Attending a House Commerce hearing virtually, Crenshaw said he “can’t really see y’all,” but hoped to be back to normal in a few months. “Good to be back with y’all. Still can’t see y’all. So it’ll be a few more weeks until that hopefully happens. But I’m doing well.”
“Look you don’t need to feel bad for me,” he said. “We raise our right hand and then we ask to go to war, and sometimes this is what happens. But I hope to be back to normal within a couple months. But for now, even a blind knuckle-dragger can do a hearing. So here I am, and let’s get to work.”
Crenshaw, who was a US Navy SEAL, lost his right eye after he was hit by an IED blast in Afghanistan. That explosion also caused a cataract, excessive tissue damage and extensive damage to his left retina.
The Texas Republican said earlier this month that he had noticed some “dark, blurry spots” in his vision and gone to see an ophthalmologist, who diagnosed him with a detaching retina.
“This is a terrifying prognosis for someone with one eye, and the nature of the injuries that I sustained in Afghanistan. Anyone who knows the history of my injuries knows that I don’t have a ‘good eye,’ but half a good eye,” he said in his statement announcing the diagnosis.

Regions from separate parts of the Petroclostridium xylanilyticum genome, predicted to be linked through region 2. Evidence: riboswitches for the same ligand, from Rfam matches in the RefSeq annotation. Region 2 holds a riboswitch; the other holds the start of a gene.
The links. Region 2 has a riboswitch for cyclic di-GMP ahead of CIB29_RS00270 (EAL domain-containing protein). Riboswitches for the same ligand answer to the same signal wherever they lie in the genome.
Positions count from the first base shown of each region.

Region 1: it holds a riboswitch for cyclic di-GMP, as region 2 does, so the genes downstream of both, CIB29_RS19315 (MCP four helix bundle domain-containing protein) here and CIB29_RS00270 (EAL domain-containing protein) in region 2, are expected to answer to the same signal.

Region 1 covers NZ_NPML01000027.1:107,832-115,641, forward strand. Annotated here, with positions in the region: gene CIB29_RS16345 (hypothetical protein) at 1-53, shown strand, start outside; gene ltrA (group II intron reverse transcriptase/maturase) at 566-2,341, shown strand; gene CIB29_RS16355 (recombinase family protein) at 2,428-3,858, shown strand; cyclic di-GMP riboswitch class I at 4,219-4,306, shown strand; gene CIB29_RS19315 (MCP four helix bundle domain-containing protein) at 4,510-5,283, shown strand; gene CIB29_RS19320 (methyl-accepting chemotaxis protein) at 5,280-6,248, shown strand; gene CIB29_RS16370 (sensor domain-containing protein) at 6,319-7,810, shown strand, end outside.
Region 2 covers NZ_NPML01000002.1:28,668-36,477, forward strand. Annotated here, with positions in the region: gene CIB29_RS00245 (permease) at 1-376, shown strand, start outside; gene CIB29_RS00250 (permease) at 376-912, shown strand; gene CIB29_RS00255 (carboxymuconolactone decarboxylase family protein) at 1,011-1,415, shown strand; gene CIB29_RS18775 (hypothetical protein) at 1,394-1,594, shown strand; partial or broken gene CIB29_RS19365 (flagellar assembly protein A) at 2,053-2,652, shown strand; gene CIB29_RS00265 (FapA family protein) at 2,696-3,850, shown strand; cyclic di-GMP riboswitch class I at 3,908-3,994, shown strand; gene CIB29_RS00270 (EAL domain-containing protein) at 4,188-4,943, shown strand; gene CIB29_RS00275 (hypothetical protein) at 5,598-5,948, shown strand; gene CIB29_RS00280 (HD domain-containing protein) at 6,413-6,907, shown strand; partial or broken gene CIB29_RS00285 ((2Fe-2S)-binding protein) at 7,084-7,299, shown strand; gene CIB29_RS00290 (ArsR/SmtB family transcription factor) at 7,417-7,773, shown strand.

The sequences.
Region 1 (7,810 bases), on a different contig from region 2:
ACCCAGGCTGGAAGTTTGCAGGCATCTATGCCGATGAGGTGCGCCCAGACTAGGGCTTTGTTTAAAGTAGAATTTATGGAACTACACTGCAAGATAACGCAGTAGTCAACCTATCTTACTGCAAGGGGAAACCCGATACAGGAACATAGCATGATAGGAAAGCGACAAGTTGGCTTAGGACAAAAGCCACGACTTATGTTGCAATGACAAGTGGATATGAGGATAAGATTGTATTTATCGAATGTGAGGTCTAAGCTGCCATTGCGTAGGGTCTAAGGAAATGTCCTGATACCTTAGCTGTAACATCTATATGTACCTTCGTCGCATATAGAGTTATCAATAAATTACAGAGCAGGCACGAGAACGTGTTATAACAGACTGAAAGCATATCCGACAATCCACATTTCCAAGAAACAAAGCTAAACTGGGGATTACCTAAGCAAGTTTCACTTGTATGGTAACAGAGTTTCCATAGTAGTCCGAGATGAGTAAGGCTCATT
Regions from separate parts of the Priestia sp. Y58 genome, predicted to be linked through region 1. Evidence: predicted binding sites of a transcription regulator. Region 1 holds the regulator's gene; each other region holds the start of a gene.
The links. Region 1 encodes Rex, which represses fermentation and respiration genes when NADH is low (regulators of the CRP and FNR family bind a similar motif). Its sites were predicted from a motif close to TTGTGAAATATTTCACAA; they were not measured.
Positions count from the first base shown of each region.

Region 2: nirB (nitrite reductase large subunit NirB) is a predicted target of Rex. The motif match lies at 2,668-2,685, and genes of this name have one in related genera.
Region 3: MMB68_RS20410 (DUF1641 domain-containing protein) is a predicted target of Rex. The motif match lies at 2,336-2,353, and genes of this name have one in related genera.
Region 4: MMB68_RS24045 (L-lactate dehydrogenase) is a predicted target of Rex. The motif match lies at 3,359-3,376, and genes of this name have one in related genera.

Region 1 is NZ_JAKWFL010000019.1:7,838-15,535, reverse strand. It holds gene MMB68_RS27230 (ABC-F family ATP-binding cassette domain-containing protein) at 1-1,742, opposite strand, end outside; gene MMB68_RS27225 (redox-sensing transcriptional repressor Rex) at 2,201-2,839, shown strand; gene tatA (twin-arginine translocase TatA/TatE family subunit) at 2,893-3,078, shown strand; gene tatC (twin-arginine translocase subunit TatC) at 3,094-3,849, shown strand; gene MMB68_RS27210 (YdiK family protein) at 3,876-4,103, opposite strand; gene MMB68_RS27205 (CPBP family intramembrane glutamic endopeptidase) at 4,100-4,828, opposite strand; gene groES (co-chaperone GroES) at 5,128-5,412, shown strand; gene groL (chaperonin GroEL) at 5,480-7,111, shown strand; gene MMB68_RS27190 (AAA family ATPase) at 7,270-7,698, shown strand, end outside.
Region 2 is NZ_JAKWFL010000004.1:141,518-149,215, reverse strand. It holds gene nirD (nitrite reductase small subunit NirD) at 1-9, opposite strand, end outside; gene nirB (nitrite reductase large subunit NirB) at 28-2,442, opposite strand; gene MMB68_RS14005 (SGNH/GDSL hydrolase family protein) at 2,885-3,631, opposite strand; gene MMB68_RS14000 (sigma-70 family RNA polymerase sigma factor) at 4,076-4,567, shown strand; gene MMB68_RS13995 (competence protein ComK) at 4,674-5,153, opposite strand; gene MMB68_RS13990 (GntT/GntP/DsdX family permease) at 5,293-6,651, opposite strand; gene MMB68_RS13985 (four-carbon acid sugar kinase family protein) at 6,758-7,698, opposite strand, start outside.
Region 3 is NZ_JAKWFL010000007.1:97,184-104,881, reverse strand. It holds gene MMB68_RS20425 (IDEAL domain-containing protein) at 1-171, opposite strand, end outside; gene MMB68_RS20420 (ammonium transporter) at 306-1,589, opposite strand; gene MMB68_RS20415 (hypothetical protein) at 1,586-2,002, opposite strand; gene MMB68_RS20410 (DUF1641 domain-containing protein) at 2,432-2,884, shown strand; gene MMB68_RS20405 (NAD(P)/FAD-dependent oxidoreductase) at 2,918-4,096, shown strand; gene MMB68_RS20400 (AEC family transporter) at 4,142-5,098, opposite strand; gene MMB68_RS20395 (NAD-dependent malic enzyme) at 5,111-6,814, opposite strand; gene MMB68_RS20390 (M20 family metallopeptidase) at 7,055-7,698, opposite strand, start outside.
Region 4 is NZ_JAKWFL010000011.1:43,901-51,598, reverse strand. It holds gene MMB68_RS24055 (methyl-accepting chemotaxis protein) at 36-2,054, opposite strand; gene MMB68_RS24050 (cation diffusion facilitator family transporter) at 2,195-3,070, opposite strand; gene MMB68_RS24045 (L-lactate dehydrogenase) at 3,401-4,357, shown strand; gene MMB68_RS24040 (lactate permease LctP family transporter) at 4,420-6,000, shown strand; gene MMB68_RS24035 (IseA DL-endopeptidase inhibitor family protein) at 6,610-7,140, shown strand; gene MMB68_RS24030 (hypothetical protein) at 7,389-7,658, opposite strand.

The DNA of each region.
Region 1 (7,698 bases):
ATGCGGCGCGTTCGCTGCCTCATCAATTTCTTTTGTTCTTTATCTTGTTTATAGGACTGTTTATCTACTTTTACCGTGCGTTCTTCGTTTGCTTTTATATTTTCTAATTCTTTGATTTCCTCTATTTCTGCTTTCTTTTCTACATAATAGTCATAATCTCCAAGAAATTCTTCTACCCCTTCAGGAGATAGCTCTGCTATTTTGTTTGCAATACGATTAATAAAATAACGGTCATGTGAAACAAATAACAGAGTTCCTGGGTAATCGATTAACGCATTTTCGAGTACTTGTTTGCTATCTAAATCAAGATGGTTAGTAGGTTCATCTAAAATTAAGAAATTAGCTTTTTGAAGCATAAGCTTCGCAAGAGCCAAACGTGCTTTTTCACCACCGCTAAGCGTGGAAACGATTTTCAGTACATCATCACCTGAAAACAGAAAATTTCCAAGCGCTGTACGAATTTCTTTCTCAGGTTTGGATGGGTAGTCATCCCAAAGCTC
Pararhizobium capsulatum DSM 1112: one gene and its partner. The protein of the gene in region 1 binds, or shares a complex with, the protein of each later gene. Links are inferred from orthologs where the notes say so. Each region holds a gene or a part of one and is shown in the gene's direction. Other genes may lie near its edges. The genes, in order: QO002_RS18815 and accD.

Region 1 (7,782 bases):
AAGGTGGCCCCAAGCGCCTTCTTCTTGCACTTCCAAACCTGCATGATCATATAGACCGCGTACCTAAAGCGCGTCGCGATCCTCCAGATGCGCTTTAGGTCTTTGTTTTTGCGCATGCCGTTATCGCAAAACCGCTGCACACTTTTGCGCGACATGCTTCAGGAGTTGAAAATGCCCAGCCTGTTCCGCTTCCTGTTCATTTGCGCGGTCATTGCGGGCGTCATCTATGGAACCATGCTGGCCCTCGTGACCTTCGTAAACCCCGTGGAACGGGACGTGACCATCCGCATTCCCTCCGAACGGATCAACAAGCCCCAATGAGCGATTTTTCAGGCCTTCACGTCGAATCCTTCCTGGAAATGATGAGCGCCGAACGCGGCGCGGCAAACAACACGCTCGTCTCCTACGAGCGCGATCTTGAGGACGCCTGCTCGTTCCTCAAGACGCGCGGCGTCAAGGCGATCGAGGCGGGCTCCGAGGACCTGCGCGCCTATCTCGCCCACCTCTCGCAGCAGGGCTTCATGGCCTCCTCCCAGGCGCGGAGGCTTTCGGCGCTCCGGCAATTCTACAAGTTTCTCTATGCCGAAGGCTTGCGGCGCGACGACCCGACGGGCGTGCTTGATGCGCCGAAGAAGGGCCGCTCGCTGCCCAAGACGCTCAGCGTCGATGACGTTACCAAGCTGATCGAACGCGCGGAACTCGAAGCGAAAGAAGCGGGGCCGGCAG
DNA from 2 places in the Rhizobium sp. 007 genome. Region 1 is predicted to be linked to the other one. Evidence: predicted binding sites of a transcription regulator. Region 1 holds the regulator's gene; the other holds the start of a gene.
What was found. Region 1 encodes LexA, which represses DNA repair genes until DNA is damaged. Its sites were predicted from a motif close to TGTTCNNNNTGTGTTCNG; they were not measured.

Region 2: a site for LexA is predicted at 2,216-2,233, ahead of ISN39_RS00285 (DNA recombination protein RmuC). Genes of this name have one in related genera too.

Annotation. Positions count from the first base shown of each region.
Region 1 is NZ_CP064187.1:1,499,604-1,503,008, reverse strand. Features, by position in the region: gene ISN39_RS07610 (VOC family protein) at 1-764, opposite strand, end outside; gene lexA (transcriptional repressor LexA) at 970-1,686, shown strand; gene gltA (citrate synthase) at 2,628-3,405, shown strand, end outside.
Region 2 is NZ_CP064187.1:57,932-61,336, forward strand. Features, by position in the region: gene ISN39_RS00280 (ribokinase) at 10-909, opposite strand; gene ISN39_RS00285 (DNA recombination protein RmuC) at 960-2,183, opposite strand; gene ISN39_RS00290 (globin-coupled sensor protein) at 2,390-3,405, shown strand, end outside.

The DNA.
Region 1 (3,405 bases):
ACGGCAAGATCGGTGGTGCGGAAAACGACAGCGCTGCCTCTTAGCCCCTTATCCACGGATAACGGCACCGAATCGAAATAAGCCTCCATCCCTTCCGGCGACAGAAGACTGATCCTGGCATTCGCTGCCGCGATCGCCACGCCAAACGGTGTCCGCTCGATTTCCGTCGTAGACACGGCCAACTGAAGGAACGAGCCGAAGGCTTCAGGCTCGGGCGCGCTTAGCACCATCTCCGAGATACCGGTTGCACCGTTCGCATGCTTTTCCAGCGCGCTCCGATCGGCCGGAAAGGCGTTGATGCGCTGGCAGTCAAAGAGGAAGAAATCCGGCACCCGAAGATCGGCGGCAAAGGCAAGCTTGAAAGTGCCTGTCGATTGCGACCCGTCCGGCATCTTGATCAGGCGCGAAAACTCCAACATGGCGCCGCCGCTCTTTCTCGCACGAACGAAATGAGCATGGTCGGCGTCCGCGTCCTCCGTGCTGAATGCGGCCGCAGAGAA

The congressman underwent emergency surgery at DeBakey VA Medical Center in Houston to reattach his left retina. Crenshaw said last week that surgeons had put a “silicon buckle” around his retina and used a laser to “glue” around the retina’s edges.
“I’ve still got some pain and inflammation, you can see that. I have a pretty red eye. But doctors are optimistic. I’ve been to various follow-up appointments by now. And the retina is staying in place, which means we’re hopeful I’ll return to some sense of normalcy in the next couple of months. Which means I can correct my vision basically back to normal again,” he said.
“So that’s what we’re hoping for and we’re optimistic that will happen. I will be back with you soon enough.”